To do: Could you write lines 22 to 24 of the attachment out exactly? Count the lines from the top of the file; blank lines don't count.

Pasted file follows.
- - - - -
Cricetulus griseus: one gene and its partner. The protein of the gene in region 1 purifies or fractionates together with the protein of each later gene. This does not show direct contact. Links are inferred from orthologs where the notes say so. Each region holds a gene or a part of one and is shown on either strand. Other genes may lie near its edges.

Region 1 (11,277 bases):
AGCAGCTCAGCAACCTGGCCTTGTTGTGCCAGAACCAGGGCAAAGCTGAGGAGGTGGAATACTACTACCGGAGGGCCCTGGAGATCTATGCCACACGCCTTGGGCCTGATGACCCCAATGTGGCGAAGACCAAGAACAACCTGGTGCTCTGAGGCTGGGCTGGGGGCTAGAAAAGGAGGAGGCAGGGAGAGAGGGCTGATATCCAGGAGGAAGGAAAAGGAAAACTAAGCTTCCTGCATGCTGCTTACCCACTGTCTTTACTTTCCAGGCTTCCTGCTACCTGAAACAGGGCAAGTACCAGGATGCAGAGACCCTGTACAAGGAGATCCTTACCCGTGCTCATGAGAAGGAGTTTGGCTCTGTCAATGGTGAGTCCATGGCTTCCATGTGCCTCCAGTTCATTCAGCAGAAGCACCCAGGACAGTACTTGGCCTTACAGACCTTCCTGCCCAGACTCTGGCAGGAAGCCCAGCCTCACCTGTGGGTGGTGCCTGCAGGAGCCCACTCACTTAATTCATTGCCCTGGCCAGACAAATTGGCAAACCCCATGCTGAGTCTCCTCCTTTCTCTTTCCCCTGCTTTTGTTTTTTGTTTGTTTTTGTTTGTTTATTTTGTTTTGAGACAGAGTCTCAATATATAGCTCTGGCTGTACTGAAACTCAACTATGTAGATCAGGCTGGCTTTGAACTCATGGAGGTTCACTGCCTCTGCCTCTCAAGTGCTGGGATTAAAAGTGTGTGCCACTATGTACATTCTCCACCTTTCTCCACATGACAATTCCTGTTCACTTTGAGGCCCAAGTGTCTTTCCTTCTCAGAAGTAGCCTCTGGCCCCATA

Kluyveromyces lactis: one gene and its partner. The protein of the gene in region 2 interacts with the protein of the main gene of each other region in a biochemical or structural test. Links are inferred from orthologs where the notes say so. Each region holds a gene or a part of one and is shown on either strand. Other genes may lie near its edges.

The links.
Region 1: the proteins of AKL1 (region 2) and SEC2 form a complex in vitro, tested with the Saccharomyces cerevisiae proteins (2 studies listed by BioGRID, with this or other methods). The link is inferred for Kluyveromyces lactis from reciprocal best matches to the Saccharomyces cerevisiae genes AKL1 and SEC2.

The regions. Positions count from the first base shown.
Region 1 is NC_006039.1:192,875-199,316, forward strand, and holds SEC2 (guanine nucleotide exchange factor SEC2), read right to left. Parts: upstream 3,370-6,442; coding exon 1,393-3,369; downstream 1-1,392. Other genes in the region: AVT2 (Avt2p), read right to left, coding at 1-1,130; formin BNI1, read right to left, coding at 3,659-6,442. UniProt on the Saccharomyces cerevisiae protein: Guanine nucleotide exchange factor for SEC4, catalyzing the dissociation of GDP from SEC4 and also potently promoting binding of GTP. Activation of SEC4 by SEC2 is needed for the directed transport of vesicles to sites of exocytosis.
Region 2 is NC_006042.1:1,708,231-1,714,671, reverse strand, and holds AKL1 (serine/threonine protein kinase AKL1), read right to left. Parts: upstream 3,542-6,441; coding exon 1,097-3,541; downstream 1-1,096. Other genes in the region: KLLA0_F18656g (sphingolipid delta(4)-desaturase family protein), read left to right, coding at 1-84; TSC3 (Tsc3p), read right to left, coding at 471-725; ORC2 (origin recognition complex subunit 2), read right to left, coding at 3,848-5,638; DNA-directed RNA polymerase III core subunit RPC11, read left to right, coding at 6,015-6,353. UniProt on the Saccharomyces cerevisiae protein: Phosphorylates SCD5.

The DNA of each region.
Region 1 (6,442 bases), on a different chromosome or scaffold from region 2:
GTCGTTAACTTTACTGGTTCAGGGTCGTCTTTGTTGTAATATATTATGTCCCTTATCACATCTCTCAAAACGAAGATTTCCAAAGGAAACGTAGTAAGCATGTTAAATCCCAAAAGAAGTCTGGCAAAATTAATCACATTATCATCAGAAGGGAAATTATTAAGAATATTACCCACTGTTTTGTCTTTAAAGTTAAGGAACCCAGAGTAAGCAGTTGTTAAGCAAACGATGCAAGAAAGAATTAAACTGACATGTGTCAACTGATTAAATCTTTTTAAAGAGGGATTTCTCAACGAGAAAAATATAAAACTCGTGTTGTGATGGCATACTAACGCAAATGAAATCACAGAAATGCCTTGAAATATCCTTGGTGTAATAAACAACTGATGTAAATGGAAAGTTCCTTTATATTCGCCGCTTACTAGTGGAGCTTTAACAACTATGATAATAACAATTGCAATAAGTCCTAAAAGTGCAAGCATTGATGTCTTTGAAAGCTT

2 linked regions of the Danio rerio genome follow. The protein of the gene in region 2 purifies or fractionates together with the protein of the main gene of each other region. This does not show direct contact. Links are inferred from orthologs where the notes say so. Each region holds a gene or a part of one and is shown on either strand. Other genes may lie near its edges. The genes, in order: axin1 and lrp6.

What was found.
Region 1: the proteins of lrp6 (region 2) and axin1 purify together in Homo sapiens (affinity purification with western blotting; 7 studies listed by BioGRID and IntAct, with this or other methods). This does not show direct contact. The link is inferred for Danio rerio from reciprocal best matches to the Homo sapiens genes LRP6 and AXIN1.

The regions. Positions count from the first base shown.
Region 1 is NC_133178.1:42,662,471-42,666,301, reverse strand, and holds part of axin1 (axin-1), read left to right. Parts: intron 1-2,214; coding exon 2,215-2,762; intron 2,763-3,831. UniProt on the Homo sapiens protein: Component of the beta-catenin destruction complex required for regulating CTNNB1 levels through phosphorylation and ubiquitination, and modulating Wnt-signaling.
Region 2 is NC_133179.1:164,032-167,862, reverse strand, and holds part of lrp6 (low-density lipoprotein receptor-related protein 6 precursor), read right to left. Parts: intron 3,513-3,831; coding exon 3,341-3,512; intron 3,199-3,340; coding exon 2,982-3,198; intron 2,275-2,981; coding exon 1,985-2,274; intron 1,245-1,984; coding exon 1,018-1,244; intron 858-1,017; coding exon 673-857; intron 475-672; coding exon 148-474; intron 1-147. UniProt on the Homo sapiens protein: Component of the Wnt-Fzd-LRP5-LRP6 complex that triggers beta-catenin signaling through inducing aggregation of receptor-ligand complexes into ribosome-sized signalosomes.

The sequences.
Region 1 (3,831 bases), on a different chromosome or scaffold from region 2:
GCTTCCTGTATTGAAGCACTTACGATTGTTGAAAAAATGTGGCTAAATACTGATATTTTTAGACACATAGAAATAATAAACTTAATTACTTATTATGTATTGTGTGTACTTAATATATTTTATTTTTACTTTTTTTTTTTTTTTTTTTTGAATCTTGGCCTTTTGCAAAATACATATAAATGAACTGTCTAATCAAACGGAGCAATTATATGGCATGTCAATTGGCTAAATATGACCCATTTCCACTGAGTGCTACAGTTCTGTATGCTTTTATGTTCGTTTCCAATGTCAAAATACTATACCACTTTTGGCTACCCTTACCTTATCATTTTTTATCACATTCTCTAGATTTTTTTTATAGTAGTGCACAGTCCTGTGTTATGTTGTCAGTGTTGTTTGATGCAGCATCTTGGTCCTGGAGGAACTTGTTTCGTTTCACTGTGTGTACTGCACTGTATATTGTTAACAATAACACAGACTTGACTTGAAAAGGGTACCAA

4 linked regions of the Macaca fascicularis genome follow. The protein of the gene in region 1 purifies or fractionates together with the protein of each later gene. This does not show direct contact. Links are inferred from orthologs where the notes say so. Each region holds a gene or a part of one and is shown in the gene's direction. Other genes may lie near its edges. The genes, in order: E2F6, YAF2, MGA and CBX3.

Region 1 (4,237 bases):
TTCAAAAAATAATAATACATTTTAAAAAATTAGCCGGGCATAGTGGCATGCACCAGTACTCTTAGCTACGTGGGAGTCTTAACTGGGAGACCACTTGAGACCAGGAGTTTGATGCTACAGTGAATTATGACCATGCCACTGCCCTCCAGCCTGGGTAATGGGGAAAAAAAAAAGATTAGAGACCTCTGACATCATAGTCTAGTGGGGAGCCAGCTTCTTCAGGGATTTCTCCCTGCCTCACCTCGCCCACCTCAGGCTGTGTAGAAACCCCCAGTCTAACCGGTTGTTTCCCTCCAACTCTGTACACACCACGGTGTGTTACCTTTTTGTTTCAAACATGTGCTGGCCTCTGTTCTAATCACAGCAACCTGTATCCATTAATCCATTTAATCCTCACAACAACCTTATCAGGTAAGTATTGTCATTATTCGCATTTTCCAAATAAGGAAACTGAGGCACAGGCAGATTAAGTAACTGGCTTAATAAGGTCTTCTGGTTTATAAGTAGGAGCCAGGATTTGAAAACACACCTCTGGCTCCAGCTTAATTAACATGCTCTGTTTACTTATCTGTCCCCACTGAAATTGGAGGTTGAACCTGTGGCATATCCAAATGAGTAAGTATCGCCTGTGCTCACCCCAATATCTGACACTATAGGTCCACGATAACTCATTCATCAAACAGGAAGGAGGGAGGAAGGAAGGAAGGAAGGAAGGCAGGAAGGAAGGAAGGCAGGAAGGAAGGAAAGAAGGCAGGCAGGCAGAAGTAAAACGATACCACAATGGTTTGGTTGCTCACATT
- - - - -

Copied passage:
4 linked regions of the Macaca fascicularis genome follow. The protein of the gene in region 1 purifies or fractionates together with the protein of each later gene. This does not show direct contact. Links are inferred from orthologs where the notes say so. Each region holds a gene or a part of one and is shown in the gene's direction. Other genes may lie near its edges. The genes, in order: E2F6, YAF2, MGA and CBX3.

Region 1 (4,237 bases):
TTCAAAAAATAATAATACATTTTAAAAAATTAGCCGGGCATAGTGGCATGCACCAGTACTCTTAGCTACGTGGGAGTCTTAACTGGGAGACCACTTGAGACCAGGAGTTTGATGCTACAGTGAATTATGACCATGCCACTGCCCTCCAGCCTGGGTAATGGGGAAAAAAAAAAGATTAGAGACCTCTGACATCATAGTCTAGTGGGGAGCCAGCTTCTTCAGGGATTTCTCCCTGCCTCACCTCGCCCACCTCAGGCTGTGTAGAAACCCCCAGTCTAACCGGTTGTTTCCCTCCAACTCTGTACACACCACGGTGTGTTACCTTTTTGTTTCAAACATGTGCTGGCCTCTGTTCTAATCACAGCAACCTGTATCCATTAATCCATTTAATCCTCACAACAACCTTATCAGGTAAGTATTGTCATTATTCGCATTTTCCAAATAAGGAAACTGAGGCACAGGCAGATTAAGTAACTGGCTTAATAAGGTCTTCTGGTTTATAAGTAGGAGCCAGGATTTGAAAACACACCTCTGGCTCCAGCTTAATTAACATGCTCTGTTTACTTATCTGTCCCCACTGAAATTGGAGGTTGAACCTGTGGCATATCCAAATGAGTAAGTATCGCCTGTGCTCACCCCAATATCTGACACTATAGGTCCACGATAACTCATTCATCAAACAGGAAGGAGGGAGGAAGGAAGGAAGGAAGGAAGGCAGGAAGGAAGGAAGGCAGGAAGGAAGGAAAGAAGGCAGGCAGGCAGAAGTAAAACGATACCACAATGGTTTGGTTGCTCACATT